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Why Innovation?

Given that schools broadly share a common purpose, it is not surprising that many school missions sound similar. They include many of the same words; problem-solving, collaboration, empowerment, confidence, and creativity. It is sometimes difficult to determine what sets a school apart. What ultimately makes each school unique is how the words in a mission or vision statement are brought to life.

Headmaster Ben working with Lower School student in the Don Quijote Park

The leadership of the American School of Madrid made two key determinations in developing the plans to make our mission a reality. First, we believe that academic excellence and student accomplishment rests upon a foundation of student well-being. Students need to feel safe, supported, and recognized in order to do the hard work that is necessary to achieve at the highest levels. Secondly, we believe that innovation is the key for students to unlock their futures. They need a mindset and skill set for the future. The world our students will step forward to meet when they graduate will not be the same world that either we or their parents encountered. A recent McKinsey and Company report stated that HR and executives alike consistently cited adaptability as the most desired employee skills. In order to meet the challenges, create the opportunities, and solve the problems in their futures, we need to ensure not only that they have the inquiry, innovation, collaboration, and critical-thinking skills but that they have the determination, perseverance, and optimism to use them to make the world a better place. They will need to adapt to changing circumstances, cope with new stressors, and repurpose systems, resources, and structures to achieve new results. For us, the ability to adapt is the ability to innovate. Where others see dead ends and blockades we want our students to see challenges and opportunities.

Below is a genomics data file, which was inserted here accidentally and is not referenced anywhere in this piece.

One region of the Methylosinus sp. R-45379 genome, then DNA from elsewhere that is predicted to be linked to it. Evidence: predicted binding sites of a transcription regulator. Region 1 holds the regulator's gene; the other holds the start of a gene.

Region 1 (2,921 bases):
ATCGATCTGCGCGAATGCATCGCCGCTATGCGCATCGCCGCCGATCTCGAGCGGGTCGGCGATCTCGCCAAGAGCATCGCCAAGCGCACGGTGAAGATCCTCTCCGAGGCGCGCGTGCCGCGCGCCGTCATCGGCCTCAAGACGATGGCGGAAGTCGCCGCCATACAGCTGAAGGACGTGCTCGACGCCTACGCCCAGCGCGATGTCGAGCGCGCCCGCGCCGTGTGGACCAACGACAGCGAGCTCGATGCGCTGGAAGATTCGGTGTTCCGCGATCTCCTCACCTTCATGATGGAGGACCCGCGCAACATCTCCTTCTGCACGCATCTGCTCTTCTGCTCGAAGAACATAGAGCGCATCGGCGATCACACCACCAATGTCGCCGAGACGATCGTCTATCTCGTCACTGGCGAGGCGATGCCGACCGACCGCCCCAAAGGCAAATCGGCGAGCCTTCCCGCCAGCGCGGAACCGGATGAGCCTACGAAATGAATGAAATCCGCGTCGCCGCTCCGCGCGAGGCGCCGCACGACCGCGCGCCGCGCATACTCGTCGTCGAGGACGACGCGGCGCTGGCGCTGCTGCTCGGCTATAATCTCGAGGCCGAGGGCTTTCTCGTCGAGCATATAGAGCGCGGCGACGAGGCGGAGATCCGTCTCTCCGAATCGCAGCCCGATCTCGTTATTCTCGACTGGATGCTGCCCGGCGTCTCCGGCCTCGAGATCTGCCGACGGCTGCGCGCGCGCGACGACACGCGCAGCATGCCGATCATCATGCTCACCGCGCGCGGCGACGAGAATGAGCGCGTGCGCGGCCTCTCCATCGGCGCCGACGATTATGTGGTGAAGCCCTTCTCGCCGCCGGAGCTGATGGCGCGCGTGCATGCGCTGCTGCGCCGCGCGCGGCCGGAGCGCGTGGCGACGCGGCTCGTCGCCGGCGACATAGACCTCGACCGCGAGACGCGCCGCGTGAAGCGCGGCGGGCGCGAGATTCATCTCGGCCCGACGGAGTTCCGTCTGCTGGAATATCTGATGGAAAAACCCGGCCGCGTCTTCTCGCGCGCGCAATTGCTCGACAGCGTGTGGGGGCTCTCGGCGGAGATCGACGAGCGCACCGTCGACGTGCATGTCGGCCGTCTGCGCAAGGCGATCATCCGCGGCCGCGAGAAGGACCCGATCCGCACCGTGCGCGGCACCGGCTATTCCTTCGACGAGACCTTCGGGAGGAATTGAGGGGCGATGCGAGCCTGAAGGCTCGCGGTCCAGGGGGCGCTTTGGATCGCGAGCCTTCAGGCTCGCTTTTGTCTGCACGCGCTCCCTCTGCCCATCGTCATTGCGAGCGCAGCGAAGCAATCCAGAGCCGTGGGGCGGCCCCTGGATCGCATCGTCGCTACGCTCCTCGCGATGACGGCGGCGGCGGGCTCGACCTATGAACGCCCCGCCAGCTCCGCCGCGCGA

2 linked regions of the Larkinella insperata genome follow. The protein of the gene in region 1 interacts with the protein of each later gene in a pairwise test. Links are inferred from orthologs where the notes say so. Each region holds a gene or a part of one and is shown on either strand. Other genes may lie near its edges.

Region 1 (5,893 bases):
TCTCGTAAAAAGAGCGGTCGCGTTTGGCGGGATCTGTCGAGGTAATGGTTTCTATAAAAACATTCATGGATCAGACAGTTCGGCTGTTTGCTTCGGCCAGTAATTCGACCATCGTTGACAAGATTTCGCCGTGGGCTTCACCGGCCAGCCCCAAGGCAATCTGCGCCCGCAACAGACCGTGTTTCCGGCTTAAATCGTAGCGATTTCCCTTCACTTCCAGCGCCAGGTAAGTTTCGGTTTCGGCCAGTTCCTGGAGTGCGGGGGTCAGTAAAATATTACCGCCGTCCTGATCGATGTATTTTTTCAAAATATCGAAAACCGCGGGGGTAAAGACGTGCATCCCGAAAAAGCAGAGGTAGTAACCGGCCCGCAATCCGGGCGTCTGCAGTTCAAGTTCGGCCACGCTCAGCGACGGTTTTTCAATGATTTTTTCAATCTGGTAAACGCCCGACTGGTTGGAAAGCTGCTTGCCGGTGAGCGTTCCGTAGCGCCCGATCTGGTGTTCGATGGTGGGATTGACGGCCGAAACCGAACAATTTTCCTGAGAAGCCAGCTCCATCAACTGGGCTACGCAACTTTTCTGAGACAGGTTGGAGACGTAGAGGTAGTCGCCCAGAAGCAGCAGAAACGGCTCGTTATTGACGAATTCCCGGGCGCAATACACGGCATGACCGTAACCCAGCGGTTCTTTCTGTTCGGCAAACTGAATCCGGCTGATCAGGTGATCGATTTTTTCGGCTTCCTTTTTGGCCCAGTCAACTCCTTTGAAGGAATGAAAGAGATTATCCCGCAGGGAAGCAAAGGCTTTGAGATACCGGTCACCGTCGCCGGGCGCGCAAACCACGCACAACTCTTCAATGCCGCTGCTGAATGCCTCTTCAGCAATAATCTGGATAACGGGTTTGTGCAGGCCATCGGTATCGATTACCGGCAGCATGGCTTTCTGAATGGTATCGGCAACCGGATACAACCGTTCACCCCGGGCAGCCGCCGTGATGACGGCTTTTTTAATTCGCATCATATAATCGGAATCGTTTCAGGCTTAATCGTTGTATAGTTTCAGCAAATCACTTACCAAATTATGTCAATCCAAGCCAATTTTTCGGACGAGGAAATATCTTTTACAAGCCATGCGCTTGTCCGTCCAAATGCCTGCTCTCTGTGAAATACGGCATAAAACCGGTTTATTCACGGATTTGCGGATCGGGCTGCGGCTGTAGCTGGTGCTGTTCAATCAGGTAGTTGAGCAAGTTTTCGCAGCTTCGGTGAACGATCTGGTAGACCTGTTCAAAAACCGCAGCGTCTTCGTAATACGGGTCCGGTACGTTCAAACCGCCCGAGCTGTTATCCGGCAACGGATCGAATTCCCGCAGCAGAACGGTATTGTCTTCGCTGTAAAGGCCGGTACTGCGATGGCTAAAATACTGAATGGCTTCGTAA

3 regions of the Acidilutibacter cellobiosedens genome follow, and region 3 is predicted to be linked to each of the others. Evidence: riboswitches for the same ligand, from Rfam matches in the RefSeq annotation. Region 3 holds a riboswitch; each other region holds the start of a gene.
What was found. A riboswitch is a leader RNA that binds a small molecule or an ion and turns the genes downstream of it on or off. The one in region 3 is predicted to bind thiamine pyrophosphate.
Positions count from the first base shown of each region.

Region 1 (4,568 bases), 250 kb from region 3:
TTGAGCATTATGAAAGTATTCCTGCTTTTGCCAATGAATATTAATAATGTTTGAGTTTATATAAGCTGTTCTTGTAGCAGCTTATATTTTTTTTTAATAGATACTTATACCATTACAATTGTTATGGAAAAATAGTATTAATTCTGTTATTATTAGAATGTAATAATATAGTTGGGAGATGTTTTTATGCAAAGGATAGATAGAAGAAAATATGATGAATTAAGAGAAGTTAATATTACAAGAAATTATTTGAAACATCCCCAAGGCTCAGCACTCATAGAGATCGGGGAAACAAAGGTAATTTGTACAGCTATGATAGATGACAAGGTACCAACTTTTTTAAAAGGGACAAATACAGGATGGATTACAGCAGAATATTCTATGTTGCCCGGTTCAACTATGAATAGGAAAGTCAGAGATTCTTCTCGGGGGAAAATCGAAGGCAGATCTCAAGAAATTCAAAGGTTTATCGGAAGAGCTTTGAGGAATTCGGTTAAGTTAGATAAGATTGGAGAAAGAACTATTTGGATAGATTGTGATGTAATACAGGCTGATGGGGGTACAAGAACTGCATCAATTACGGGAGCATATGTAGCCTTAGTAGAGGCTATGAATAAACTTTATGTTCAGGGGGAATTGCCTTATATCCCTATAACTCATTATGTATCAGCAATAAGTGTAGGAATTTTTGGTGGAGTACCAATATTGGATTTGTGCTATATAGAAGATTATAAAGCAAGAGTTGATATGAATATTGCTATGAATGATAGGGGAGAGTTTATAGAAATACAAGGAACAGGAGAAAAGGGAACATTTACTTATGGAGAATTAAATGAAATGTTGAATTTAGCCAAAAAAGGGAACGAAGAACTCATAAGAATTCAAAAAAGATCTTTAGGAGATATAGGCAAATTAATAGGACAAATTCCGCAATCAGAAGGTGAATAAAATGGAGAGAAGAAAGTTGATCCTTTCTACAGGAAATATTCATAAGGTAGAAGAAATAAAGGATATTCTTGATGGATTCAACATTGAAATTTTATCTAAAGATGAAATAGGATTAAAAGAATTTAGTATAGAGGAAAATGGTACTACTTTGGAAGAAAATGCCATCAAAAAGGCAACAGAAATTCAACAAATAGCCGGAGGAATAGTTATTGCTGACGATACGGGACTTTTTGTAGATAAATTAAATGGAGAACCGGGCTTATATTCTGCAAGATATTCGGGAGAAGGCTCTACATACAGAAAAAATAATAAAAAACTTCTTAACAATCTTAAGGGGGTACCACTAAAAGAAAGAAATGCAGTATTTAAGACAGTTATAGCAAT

What is an Innovative School?

Innovation is not a class or a building. It is not a STEM or STEAM lab or a time in the schedule. Innovation is an approach towards both teaching and learning. Innovation cannot be purchased as a kit or a curriculum. Innovation requires a move away from one-size-fits-all education and a move toward projects, problem-solving, design, and collaboration for a purpose. An innovative school asks why and looks for experiences that will spark and inspire learning. But innovation is not the field trip to the CERN accelerator in IB physics, but the sense of wonder it inspired.

How has ASM built innovation into the fabric of teaching and learning? 

Headmaster Ben with a Kinder student in an innovation class

At ASM, innovation is an art student in Grade 1 finger mixing oil pastels on the practice page of their art journal to make just the shade of gray they need. Innovation is the digital art student presenting his AI project to the class and explaining the iterative process of prompts that led to his final product and where the idea for a dog burrito had come from. At ASM, innovation takes place during recess as much as it does in the classroom. We have a purpose-designed space for innovative play and have provided professional learning for our recess play facilitators. Our Don Quijote Park is a 4,000-square-meter outdoor maker space with small parts, a messy kitchen, and a water pump to feed a system of lakes, rivers, and canals. 

A project in Upper School math highlights how innovation can be built into the curriculum. In a trigonometry unit, ninth-grade students were immersed in a simulation of a real-life rescue mission that allowed them to demonstrate their understanding of trigonometry and how it can be used in real-life situations. Working as part of an American Red Cross emergency rescue team they were put in the situation of getting to an emergency scene, using their knowledge to assess the situation, deciding how to best support the individuals in need. All by using trigonometry to deploy personnel and resources.

To make innovation equally part of our teaching practice, we shifted our professional learning model towards growth. ASM faculty now set inquiry questions to discover how they can increase or improve learning in their classrooms. We have distributed our instructional coaches so that all faculty will go through at least one coaching cycle. Every classroom is now a learning lab and every teacher is engaged in collaborative action research to improve learning. At ASM, we have made innovation part of our teaching and learning DNA. 

graphic innovation